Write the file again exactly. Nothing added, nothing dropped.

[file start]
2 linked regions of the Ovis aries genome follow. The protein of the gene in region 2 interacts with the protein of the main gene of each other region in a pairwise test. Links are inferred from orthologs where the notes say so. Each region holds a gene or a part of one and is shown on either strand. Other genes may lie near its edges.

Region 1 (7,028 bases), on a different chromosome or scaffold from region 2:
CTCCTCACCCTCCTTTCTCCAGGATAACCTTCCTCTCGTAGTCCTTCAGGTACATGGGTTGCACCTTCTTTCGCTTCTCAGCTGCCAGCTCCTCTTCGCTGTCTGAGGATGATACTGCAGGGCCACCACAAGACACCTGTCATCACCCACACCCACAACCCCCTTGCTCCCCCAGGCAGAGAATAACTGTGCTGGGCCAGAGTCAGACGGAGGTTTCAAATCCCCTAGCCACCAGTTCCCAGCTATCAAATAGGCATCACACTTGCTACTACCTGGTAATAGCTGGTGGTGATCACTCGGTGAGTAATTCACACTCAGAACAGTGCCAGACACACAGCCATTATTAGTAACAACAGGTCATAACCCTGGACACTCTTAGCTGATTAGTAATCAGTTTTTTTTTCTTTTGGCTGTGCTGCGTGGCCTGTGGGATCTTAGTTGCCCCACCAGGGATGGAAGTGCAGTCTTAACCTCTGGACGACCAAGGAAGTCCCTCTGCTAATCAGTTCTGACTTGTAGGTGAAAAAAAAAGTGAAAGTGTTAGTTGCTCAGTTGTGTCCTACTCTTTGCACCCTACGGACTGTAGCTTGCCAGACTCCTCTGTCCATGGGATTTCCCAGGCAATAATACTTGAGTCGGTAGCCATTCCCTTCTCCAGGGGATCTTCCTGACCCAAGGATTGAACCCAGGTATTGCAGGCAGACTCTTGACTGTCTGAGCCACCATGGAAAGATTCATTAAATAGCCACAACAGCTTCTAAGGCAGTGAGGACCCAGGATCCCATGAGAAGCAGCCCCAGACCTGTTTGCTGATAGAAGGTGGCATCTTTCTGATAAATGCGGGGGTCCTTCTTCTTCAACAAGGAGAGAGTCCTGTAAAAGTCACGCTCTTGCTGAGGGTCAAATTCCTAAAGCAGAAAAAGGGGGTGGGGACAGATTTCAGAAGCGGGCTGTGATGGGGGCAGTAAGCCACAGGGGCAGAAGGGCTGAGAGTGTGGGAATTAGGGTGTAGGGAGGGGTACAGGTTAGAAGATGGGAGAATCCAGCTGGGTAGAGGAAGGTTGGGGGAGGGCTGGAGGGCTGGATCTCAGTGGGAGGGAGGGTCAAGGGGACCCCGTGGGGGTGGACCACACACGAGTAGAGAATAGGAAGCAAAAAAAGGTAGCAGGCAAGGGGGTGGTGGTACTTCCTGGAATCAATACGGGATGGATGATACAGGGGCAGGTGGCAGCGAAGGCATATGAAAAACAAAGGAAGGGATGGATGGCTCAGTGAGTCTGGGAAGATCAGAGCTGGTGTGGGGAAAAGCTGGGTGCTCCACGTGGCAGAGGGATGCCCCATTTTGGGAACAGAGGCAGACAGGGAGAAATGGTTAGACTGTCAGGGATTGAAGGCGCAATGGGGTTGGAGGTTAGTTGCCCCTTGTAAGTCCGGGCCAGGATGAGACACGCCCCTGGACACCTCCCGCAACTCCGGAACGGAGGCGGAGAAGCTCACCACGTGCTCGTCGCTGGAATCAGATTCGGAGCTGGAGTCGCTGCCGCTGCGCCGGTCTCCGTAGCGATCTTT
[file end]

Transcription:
2 linked regions of the Ovis aries genome follow. The protein of the gene in region 2 interacts with the protein of the main gene of each other region in a pairwise test. Links are inferred from orthologs where the notes say so. Each region holds a gene or a part of one and is shown on either strand. Other genes may lie near its edges.

Region 1 (7,028 bases), on a different chromosome or scaffold from region 2:
CTCCTCACCCTCCTTTCTCCAGGATAACCTTCCTCTCGTAGTCCTTCAGGTACATGGGTTGCACCTTCTTTCGCTTCTCAGCTGCCAGCTCCTCTTCGCTGTCTGAGGATGATACTGCAGGGCCACCACAAGACACCTGTCATCACCCACACCCACAACCCCCTTGCTCCCCCAGGCAGAGAATAACTGTGCTGGGCCAGAGTCAGACGGAGGTTTCAAATCCCCTAGCCACCAGTTCCCAGCTATCAAATAGGCATCACACTTGCTACTACCTGGTAATAGCTGGTGGTGATCACTCGGTGAGTAATTCACACTCAGAACAGTGCCAGACACACAGCCATTATTAGTAACAACAGGTCATAACCCTGGACACTCTTAGCTGATTAGTAATCAGTTTTTTTTTCTTTTGGCTGTGCTGCGTGGCCTGTGGGATCTTAGTTGCCCCACCAGGGATGGAAGTGCAGTCTTAACCTCTGGACGACCAAGGAAGTCCCTCTGCTAATCAGTTCTGACTTGTAGGTGAAAAAAAAAGTGAAAGTGTTAGTTGCTCAGTTGTGTCCTACTCTTTGCACCCTACGGACTGTAGCTTGCCAGACTCCTCTGTCCATGGGATTTCCCAGGCAATAATACTTGAGTCGGTAGCCATTCCCTTCTCCAGGGGATCTTCCTGACCCAAGGATTGAACCCAGGTATTGCAGGCAGACTCTTGACTGTCTGAGCCACCATGGAAAGATTCATTAAATAGCCACAACAGCTTCTAAGGCAGTGAGGACCCAGGATCCCATGAGAAGCAGCCCCAGACCTGTTTGCTGATAGAAGGTGGCATCTTTCTGATAAATGCGGGGGTCCTTCTTCTTCAACAAGGAGAGAGTCCTGTAAAAGTCACGCTCTTGCTGAGGGTCAAATTCCTAAAGCAGAAAAAGGGGGTGGGGACAGATTTCAGAAGCGGGCTGTGATGGGGGCAGTAAGCCACAGGGGCAGAAGGGCTGAGAGTGTGGGAATTAGGGTGTAGGGAGGGGTACAGGTTAGAAGATGGGAGAATCCAGCTGGGTAGAGGAAGGTTGGGGGAGGGCTGGAGGGCTGGATCTCAGTGGGAGGGAGGGTCAAGGGGACCCCGTGGGGGTGGACCACACACGAGTAGAGAATAGGAAGCAAAAAAAGGTAGCAGGCAAGGGGGTGGTGGTACTTCCTGGAATCAATACGGGATGGATGATACAGGGGCAGGTGGCAGCGAAGGCATATGAAAAACAAAGGAAGGGATGGATGGCTCAGTGAGTCTGGGAAGATCAGAGCTGGTGTGGGGAAAAGCTGGGTGCTCCACGTGGCAGAGGGATGCCCCATTTTGGGAACAGAGGCAGACAGGGAGAAATGGTTAGACTGTCAGGGATTGAAGGCGCAATGGGGTTGGAGGTTAGTTGCCCCTTGTAAGTCCGGGCCAGGATGAGACACGCCCCTGGACACCTCCCGCAACTCCGGAACGGAGGCGGAGAAGCTCACCACGTGCTCGTCGCTGGAATCAGATTCGGAGCTGGAGTCGCTGCCGCTGCGCCGGTCTCCGTAGCGATCTTT